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Las Cruces Conservationists Clearing a Future for Public Lands in New Mexico

Conservation Corps New Mexico


The nonprofit Conservation Corps New Mexico gives young adults 18 to 25 the chance to improve public lands across southern New Mexico and West Texas.

Through partnerships with AmeriCorps, Conservation Corps members contribute to conservation efforts while gaining job skills and earning education award money. Program coordinator Ben Correll said before he got involved with conservation work, he didn’t think much about public lands.

“I thought of them as a constant, something that was just there, it’s just land. So, when I started doing this it really made me invested in my public lands and like understanding what they are, understanding the history of public lands,” Correll said.

Volunteers work on projects in national parks, monuments and wildlife reserves. That includes helping with restoration projects like maintaining trails and removing brush and invasive species. Volunteers who complete a term of service are eligible for an AmeriCorps Education Award grant based on the number of hours they complete.

Corps member Damaris Lewis is from Taos and moved to Las Cruces for college. Lewis said after she graduated from NMSU, she joined the Conservation Corps to do something outdoors to help both people and the environment.

“I was actually working at a car dealership for a while and there was no growth for myself within that, so I was like I want to get outside, how do I get outside but actually feel like I’m actually you know doing something, making a slight difference in the world and I found out about the conservation corps and I looked further into it and it’s been perfect. It’s been really awesome since I joined,” Lewis said.

Lewis said she’s returning as the assistant crew leader next season. While she said she wants to continue working in conservation and make it a career, she’s also considering going back to school.

This is giving me awesome experience to even go back to school and it’s kind of cutting out that time where I would have to do internships where right now I’m already kind of getting that education and that experience that I would need to kind of give me a little boost up,” Lewis said.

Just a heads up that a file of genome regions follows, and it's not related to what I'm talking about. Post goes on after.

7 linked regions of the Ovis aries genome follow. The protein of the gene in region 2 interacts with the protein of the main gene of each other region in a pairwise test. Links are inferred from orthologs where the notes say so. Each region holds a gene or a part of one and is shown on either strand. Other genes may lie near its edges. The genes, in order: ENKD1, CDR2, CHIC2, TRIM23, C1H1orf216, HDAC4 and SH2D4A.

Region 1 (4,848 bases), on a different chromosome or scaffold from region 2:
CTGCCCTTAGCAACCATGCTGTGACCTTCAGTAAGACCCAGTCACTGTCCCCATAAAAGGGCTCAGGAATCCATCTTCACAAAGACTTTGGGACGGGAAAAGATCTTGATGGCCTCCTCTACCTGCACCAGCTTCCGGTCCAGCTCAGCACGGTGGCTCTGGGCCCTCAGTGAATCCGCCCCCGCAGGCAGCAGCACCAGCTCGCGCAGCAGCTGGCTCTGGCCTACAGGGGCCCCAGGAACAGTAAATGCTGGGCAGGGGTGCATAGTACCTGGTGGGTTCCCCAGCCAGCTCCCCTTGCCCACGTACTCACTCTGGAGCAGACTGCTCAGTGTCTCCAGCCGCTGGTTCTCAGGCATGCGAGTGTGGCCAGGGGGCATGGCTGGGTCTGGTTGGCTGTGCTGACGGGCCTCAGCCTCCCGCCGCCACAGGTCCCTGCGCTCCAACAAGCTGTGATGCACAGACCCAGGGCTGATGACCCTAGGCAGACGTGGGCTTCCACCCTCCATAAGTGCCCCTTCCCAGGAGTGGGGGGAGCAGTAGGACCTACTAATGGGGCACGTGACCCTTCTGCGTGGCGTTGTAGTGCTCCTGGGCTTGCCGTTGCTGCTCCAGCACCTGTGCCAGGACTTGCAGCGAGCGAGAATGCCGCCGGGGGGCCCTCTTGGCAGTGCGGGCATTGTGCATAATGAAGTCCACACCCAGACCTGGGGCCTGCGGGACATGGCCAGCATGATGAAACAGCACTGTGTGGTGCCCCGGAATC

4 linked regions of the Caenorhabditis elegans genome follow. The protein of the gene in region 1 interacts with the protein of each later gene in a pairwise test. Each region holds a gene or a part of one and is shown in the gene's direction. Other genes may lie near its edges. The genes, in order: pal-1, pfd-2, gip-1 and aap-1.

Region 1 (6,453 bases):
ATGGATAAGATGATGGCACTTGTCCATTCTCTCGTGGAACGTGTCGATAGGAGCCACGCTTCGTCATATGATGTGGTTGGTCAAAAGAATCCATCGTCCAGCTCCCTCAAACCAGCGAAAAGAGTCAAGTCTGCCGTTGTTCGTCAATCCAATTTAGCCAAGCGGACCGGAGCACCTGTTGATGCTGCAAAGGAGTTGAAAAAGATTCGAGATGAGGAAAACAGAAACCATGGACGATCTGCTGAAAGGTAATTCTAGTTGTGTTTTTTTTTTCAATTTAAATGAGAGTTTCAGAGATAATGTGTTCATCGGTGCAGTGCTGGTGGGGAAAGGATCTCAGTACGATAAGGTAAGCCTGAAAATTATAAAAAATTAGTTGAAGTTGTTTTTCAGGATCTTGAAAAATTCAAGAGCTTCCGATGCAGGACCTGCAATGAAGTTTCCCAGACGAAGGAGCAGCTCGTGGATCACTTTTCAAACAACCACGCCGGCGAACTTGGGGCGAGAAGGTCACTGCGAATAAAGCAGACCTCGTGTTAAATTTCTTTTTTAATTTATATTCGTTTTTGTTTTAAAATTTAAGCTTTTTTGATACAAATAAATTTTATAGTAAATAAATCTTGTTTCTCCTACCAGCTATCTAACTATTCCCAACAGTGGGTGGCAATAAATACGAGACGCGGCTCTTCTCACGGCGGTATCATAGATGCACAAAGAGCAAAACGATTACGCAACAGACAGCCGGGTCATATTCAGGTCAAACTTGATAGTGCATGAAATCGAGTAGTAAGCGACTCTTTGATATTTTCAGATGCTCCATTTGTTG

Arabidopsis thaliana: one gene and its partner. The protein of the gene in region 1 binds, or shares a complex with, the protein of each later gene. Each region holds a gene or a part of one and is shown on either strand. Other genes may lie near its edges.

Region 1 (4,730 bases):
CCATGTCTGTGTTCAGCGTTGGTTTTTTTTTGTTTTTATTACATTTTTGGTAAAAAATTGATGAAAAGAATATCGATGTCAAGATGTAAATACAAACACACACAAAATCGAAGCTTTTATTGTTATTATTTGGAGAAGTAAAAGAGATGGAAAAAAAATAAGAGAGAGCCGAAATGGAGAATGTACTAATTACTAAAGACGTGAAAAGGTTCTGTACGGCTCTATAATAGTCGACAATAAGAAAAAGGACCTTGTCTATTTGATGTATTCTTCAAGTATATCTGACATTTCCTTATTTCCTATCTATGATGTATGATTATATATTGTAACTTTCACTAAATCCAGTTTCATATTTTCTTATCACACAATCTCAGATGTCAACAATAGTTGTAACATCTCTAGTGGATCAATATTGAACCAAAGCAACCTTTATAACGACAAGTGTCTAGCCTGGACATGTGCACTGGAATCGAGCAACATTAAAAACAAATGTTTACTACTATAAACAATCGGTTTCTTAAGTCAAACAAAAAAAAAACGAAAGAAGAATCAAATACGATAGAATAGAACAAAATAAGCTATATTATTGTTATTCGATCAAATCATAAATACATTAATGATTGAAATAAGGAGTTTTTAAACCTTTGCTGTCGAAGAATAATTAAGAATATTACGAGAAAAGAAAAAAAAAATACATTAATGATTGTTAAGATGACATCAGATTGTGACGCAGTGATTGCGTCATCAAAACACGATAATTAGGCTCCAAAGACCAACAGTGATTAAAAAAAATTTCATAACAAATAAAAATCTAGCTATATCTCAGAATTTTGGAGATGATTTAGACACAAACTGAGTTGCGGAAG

Correll said local and national Conservation Corps members have also been part of response teams for natural disasters this season.

“For instance, one of our crews this season was deployed on disaster relief efforts with the AmeriCorps disaster response team in Florida and that really just really ties into a way to give back, either to your local environment and your local communities or the nation as a whole,” Correll said.

The Center for Western Priorities recently released a report that shows people make more than 290 million visits to public lands in Western states every year. Nearly 10 million of those visits are to New Mexico where consumers spend about $10 billion on the outdoor industry.

Despite their popularity, President Trump has been working to dismantle protections for public lands. In December, Trump drastically reduced two national monuments in Utah by more than 2 million acres in the largest public lands reduction in American history. As part of the recently passed Omnibus bill, Congress budgeted more than $35 billion for federal environmental and public lands agencies for fiscal year 2018, up $3 billion from last year.

Conservation Corps members say they look forward to continuing their work in the field next season. Correll said national parks and monuments offer something for everyone and it’s important to visit them in-person.

Credit Conservation Corps New Mexico

“I’ve tried to take pictures of some of these places and it does not do them justice. For instance, you know just nearby we have White Sands National Monument and you can see the beautiful white sand, but when you go out there in person and you go hike the Alkali Flat trail, beautiful four-mile loop, it’s like it feels otherworldly and it’s just like 'This is in my backyard. This is something that I have a right and I have access to.'” Correll said. “You know the Organ Range right up there right outside our town, there’s a ton of hiking up there, there’s climbing and the view from the top of some of those peaks- I’ve watched the sunset from up there, I’ve watched the lights of Las Cruces come on, like it’s an incredible, incredible spot.”

Lewis said the opportunity to work on public lands has been a rewarding experience for her.

“It’s been great. I mean I’ve hurt myself a few times but you know what, it’s really awesome. I wouldn’t take it back for anything and I’m really excited to see what the future has in store for me,” Lewis said.

Preserving a future for public lands is something Conservation Corps members are working toward one trip at a time.

Michael Hernandez was a multimedia reporter for KRWG Public Media from late 2017 through early 2020. He continues to appear on KRWG-TV from time to time on our popular "EnviroMinute" segments, which feature conservation and citizen science issues in the region.